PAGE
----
Saturday, February 19, 2011

Religion As Microsoft Might Explain It

Several weeks ago, I wrote that I thought that I had figured out why we have so many problems with the Middle East-the men there obviously used violence as a coping mechanism to sublimate the stress of living in a desert, without beer, and with women who dressed like Batman. This kind of deep cultural awareness is a direct benefit of those years I spent getting an extra degree in Anthropology.

While this is obviously a brilliant insight into another culture (judging from the hate mail sent to this blog) it is obvious that I need to expand upon my explanation. Being a Texan by birth and training, I believe I can best accomplish this explanation with a metaphor.

Several thousand years ago, a nomadic people living in a desert became God’s chosen people. This wasn’t exactly an honor, however, since evidently God showers his favor on a people by periodically making their lives seriously miserable. This divine favoritism started with Job and his family, and then got worse over time. We will call this God 1.0®- the original release of a religious operating system. While there were a few earlier versions of God operating on some units, to keep our metaphor concise, we will just refer to these earlier religious operating systems as Beta Releases that did not survive field testing.

While God 1.0® was the dominant system for a thousand years, eventually there was a major upgrade with the release of God 2.0®. Predictably, due to the long period of time between releases, there was a large population who remained comfortable with God 1.0® and refused to upgrade their religious operating system. Most of this resistance to market saturation was regional in nature, so the manufacturing point of God 2.0® was moved to Rome, thus allowing the continued release of God 1.0®, (although in limited numbers) to remain in distribution in the Middle East.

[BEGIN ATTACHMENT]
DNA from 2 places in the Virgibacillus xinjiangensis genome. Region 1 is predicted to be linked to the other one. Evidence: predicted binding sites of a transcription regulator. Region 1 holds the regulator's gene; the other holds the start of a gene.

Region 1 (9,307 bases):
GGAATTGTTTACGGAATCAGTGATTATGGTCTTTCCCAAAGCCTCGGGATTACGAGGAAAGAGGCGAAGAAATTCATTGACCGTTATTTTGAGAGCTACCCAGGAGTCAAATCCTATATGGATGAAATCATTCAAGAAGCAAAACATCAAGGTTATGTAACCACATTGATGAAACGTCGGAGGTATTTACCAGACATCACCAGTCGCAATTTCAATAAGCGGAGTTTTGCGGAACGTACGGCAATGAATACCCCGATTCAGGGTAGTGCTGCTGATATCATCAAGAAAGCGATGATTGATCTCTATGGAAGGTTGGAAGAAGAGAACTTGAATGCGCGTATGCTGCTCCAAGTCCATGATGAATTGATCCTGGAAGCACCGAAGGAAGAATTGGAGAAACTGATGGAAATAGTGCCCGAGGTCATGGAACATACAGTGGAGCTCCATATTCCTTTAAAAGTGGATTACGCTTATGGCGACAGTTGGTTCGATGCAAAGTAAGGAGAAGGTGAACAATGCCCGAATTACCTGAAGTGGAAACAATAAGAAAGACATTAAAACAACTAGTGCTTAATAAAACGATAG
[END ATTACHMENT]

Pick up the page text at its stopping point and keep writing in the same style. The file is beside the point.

For several hundred years, the market remained static-until the release of God 3.0® in the Middle East. This was a new improved God: cleaner, brighter, and all natural. Some enthusiasts contend that, actually, God 3.0® has existed for thousands of years, and point to its roots in the earlier Beta systems. We will ignore this claim, leaving it to the copyright lawyers. While this system became very popular in a relatively short period of time, it neither replaced God 1.0® nor God 2.0®; and all three systems remained in continual distribution.

Almost a thousand years later, there were major patches issued to God 2.0. Some members of the user group in Germany claimed the original release had become corrupt over time and could no longer be loaded. These user complaints brought about releases of God 2.1®, God 2.2®, God 2.2B3®, and so forth, for several hundred years. While the original God 2.0® is still available, there are almost as many versions of the patched God 2.0® systems as there are units to load them. This trend set off a veritable cottage industry in custom-designed religious operating systems for limited distribution. For example, some people, such as Tom Cruise and John Travolta, are attempting to load a Linux-based operating system, with what can only be called mixed results.

And here is the problem: if you have gone to the trouble to purchase, install, and maintain God 3.0®, you would expect your life to be… well, good. Or at least, not suck. But, no matter how you want to measure it, it seems that the people living over the hill (those infidels still suffering along with an outdated God 1.0®) seem to have a better life. They are more prosperous, healthier, and (outside of the times when they are unsuccessfully attacked by people with God 3.0®) more peaceful. I won’t even bother to include a comparison of all those people with some version of God 2.whatever.